June 27, 2011 | By Ali Moffitt
Travel Weekly’s 2011 Power List is out, and Christopherson Andavo Travel came in at #32, increasing our position from #35 last year and feeling great to be included on a list with such massive competitors as Expedia and American Express.
An article on Travel Weekly’s website introduced the 2011 Power List in this way:
The 2011 Power List recalls the days when the Big 3 dominated American car manufacturing. Three companies hover far above the next on the list. Expedia maintains its hold at No. 1 by a small margin over No. 2 American Express. And Carlson Wagonlit Travel maintains a strong third position.
Then there’s a gap of $8 billion or so to the next listee, HRG, which heads up a powerful “middle group” with sales in the low to midteen-billions.
But that doesn’t mean many smaller companies did not do well in 2010.
Agency after agency registered increases over their 2009 results, perhaps not surprising because that was a dismal year. But in many cases the increases brought them back to where they were before the recession.
And despite new entrants JTB (No. 23), Ultramar Travel Management (No. 25), US Travel (No. 44) and Raptim International (No. 47), the Power List held steady at 52 members.
That is partially because of consolidation, as was the case with Protravel (No. 17) acquiring long-time listee Austin Travel, and partially because several previous listees did not achieve the $100 million in sales required to be ranked.
Boeing Travel is not listed because it became a corporate travel department as of 2010, serving only Boeing.
There was shuffling among several of the listees. Travel Leaders Group (No. 9) sold Connexions Leisure Travel Services to Affinion, which also acquired the Loyalty Travel Agency and now operates under the Loyalty name. Even with the sale, Travel Leaders managed to move up a notch.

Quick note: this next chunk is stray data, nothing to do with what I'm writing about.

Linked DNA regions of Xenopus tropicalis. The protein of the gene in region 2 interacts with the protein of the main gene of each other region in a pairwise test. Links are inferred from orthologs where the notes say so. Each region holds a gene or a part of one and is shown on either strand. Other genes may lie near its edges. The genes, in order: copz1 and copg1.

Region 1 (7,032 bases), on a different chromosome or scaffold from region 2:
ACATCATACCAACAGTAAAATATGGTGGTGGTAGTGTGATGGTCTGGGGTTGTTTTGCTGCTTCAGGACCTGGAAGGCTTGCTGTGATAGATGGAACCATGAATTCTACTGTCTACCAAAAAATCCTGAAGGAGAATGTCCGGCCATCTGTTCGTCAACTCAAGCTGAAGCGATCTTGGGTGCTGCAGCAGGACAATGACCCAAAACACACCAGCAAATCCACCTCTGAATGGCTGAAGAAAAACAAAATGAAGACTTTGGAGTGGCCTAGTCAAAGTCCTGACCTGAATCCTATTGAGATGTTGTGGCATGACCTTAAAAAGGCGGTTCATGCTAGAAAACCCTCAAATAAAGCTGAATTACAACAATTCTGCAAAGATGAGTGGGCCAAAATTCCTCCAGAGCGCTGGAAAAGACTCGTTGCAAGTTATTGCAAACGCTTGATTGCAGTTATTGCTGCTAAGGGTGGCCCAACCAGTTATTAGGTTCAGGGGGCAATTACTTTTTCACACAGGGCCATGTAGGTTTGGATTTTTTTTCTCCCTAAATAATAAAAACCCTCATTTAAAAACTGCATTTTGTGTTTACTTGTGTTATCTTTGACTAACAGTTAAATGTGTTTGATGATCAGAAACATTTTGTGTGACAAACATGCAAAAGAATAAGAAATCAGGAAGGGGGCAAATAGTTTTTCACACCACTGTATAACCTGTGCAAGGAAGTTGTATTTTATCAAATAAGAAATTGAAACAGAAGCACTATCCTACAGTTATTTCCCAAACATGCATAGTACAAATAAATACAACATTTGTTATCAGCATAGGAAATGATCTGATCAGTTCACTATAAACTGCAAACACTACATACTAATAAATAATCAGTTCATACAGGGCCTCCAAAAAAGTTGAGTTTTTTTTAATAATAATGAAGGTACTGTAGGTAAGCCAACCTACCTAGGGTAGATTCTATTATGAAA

Expedia’s place at the top reflects the continuing strength of online travel agencies. Priceline made huge gains over last year: a 50% gain in sales.
Travelocity would not divulge its sales (it is privately held).
A company that is always a focus on Power List because of its controversial business model, YTB slipped again from No. 30 to No. 34 but said it is reinventing itself as a more traditional travel management company.
The number of billion-dollar companies grew in 2010, to 14, after having slipped the previous year. (Travelocity would be a billion-dollar company if it were included.)
Joining the billion-dollar club were Travelong (No. 11), which has been growing very rapidly in recent years, and Altour (No. 12), which went from $800 million to $1.2 billion. Another rapid riser was Protravel, which went from $537 to $748 million.
Smaller agencies grew quickly, as well: Travelstore, No. 31, increased sales from $200 million to $254.5 million.
And again, while most of the Power List companies are business oriented, many enjoy a majority of sales from leisure.
Among online leisure leaders were Expedia and Priceline. Other leisure leaders (though of course with their own online bookings) were AAA (No. 8), FlightCentre (No. 10), Travelong, Onetravel (No. 26), Avoya (No. 37) and Global Travel International (No. 52).
The year 2010 can be considered “a year of recovery” for the Power List and demonstrates the resilience of travel management companies. While many companies, and leisure travelers, are scrutinizing their travel spend more than ever, they are also realizing that using professional travel management is often the best way to maximize that spend.
That’s reflected in the fact that when agencies are asked about the most important developments at their companies, the focus is often on cutting-edge technology that enables travelers to get the most out of their trips.
Some companies told us that 2011 bookings look strong so far and that they are looking forward to an even better year than 2010. But one thing they are not doing is sitting still as the world of travel management changes at an explosive pace. – Harvey Chipkin
To view the entire list, click here.